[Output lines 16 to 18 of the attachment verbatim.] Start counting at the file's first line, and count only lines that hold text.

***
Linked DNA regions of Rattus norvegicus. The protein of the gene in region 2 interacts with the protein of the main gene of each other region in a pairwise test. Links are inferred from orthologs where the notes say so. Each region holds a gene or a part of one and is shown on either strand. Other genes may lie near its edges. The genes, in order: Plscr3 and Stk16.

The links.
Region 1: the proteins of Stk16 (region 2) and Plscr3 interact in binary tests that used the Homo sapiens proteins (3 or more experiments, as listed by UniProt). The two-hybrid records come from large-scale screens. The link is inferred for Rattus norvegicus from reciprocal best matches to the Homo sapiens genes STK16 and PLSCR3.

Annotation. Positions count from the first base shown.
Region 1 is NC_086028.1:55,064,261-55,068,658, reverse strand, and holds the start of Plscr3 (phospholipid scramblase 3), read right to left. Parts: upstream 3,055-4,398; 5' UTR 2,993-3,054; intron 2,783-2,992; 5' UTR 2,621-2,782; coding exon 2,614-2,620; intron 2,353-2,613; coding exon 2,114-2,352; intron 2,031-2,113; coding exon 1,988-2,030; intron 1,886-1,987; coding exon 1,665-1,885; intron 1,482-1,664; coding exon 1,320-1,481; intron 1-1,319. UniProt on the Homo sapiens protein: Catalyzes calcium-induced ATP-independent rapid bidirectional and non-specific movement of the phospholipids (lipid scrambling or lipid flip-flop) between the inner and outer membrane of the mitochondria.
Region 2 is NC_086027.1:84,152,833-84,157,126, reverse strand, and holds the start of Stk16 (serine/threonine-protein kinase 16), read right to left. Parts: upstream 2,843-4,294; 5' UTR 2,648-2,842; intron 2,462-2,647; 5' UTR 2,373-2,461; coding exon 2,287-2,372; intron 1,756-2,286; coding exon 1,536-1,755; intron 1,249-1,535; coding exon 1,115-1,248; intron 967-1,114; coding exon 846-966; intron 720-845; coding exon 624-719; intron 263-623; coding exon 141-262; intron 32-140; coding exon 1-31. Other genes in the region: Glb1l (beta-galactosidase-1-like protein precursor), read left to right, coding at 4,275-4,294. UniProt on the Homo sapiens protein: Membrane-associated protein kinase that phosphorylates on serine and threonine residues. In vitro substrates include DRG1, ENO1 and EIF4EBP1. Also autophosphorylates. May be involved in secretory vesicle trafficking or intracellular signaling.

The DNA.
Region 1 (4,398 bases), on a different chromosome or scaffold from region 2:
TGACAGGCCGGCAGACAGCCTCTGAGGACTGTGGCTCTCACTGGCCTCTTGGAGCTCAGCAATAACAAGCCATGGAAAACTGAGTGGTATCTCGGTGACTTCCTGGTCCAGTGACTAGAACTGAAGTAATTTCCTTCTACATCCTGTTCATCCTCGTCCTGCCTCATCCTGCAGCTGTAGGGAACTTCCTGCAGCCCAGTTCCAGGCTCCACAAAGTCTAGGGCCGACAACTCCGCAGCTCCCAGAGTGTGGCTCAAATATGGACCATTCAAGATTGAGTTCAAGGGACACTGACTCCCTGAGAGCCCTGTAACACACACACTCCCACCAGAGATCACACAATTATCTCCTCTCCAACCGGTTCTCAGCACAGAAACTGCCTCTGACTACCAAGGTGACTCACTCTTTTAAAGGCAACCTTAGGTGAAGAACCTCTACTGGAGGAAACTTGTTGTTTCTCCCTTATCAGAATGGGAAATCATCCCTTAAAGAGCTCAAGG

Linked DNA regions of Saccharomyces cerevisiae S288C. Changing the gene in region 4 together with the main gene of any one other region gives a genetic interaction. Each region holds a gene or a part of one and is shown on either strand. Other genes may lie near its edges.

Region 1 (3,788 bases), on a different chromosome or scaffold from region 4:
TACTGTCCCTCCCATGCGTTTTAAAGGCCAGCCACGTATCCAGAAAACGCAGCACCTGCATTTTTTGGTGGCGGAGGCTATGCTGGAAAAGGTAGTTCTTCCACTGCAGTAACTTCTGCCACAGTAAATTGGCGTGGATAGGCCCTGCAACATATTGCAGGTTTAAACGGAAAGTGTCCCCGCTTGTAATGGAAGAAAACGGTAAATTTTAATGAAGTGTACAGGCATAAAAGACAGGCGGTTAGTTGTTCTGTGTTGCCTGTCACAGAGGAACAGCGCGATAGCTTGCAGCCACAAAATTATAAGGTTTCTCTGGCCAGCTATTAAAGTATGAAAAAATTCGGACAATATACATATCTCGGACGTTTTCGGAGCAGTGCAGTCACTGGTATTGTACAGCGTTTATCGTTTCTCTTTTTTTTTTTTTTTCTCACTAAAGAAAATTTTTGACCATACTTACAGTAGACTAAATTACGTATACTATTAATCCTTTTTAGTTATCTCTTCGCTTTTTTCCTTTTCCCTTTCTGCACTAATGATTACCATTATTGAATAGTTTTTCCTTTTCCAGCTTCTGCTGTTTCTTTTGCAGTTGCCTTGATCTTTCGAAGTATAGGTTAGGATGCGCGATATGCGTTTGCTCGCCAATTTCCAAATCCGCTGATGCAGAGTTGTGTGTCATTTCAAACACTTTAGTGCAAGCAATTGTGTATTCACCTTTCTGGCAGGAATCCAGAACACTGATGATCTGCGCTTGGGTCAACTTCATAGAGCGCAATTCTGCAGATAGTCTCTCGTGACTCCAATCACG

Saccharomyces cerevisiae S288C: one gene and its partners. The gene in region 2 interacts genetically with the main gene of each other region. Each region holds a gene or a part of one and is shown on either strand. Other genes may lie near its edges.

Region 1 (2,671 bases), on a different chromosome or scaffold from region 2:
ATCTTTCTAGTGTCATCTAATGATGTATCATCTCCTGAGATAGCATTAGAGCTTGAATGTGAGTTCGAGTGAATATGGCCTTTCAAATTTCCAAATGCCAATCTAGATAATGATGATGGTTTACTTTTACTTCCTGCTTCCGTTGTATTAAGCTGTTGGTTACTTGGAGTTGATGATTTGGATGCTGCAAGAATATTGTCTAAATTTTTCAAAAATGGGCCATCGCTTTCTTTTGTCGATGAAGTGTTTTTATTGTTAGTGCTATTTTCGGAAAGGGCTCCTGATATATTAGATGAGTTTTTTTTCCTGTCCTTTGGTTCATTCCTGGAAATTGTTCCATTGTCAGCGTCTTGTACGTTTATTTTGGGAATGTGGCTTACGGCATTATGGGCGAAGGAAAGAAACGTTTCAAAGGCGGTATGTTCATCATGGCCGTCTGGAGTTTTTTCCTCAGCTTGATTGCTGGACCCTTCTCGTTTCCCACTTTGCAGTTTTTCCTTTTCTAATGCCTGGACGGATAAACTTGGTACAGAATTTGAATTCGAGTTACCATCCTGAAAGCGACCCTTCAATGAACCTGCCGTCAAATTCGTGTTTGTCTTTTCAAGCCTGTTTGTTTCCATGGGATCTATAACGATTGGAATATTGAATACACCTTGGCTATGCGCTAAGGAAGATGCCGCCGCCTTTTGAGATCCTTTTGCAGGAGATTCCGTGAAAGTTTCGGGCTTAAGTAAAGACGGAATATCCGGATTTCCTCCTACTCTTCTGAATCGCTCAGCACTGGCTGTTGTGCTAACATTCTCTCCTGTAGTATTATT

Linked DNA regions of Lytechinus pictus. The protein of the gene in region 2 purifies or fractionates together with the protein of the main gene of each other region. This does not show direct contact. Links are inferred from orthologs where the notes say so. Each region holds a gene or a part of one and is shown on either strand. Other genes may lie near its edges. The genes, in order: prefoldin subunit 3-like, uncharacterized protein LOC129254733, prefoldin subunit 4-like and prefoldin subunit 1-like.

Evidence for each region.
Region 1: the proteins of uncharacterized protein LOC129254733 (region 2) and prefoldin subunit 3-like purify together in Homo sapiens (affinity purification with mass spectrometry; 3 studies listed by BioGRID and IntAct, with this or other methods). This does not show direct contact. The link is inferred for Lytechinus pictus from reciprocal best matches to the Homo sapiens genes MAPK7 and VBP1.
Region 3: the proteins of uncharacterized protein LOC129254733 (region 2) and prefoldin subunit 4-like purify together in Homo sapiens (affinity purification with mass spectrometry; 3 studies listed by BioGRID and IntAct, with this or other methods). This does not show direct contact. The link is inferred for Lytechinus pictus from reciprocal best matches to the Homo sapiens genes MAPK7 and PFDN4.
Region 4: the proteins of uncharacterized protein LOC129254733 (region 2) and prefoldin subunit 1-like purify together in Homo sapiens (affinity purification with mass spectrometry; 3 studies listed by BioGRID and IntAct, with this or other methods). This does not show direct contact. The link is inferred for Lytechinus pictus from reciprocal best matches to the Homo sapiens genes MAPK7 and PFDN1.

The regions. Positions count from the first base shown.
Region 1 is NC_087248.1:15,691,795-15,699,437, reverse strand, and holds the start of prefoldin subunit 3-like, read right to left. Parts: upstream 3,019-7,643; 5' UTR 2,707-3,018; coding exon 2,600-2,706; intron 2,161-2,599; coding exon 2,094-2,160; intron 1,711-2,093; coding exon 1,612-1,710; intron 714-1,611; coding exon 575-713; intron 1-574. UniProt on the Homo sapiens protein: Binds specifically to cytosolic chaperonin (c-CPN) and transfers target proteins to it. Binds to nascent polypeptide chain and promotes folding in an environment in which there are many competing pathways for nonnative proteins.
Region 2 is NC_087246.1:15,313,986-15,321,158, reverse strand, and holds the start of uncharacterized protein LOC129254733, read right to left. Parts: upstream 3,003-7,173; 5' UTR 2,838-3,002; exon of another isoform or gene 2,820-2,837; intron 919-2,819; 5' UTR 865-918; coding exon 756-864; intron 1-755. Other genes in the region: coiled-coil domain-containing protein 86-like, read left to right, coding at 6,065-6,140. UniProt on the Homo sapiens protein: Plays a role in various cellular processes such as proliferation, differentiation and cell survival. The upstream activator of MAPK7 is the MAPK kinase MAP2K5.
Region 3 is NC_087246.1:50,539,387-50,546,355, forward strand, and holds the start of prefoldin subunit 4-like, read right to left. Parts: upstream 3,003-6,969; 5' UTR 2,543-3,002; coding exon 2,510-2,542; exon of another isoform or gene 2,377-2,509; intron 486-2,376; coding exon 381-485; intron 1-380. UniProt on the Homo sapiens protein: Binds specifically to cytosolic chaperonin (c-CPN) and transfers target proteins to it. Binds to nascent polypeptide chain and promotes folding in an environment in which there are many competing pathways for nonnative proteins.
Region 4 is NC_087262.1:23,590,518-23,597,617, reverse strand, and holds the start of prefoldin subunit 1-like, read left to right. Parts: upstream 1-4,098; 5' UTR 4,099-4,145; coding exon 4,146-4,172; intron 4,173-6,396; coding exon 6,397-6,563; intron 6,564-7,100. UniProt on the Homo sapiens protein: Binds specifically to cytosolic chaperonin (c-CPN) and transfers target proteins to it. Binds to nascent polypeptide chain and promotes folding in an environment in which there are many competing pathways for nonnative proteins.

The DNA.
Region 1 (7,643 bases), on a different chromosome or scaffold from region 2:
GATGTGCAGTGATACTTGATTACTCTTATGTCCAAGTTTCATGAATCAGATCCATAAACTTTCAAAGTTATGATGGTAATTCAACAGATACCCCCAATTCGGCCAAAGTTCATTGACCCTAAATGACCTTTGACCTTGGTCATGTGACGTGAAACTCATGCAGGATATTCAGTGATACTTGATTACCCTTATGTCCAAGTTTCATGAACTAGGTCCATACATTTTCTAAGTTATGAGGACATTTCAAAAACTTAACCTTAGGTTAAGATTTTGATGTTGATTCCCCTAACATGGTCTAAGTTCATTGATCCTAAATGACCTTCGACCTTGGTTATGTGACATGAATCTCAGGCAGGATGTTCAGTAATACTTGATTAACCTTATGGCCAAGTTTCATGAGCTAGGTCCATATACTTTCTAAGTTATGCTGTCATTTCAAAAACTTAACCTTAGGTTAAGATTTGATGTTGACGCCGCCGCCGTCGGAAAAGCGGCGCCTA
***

Linked DNA regions of Lytechinus pictus. The protein of the gene in region 2 purifies or fractionates together with the protein of the main gene of each other region. This does not show direct contact. Links are inferred from orthologs where the notes say so. Each region holds a gene or a part of one and is shown on either strand. Other genes may lie near its edges. The genes, in order: prefoldin subunit 3-like, uncharacterized protein LOC129254733, prefoldin subunit 4-like and prefoldin subunit 1-like.

Evidence for each region.
Region 1: the proteins of uncharacterized protein LOC129254733 (region 2) and prefoldin subunit 3-like purify together in Homo sapiens (affinity purification with mass spectrometry; 3 studies listed by BioGRID and IntAct, with this or other methods). This does not show direct contact. The link is inferred for Lytechinus pictus from reciprocal best matches to the Homo sapiens genes MAPK7 and VBP1.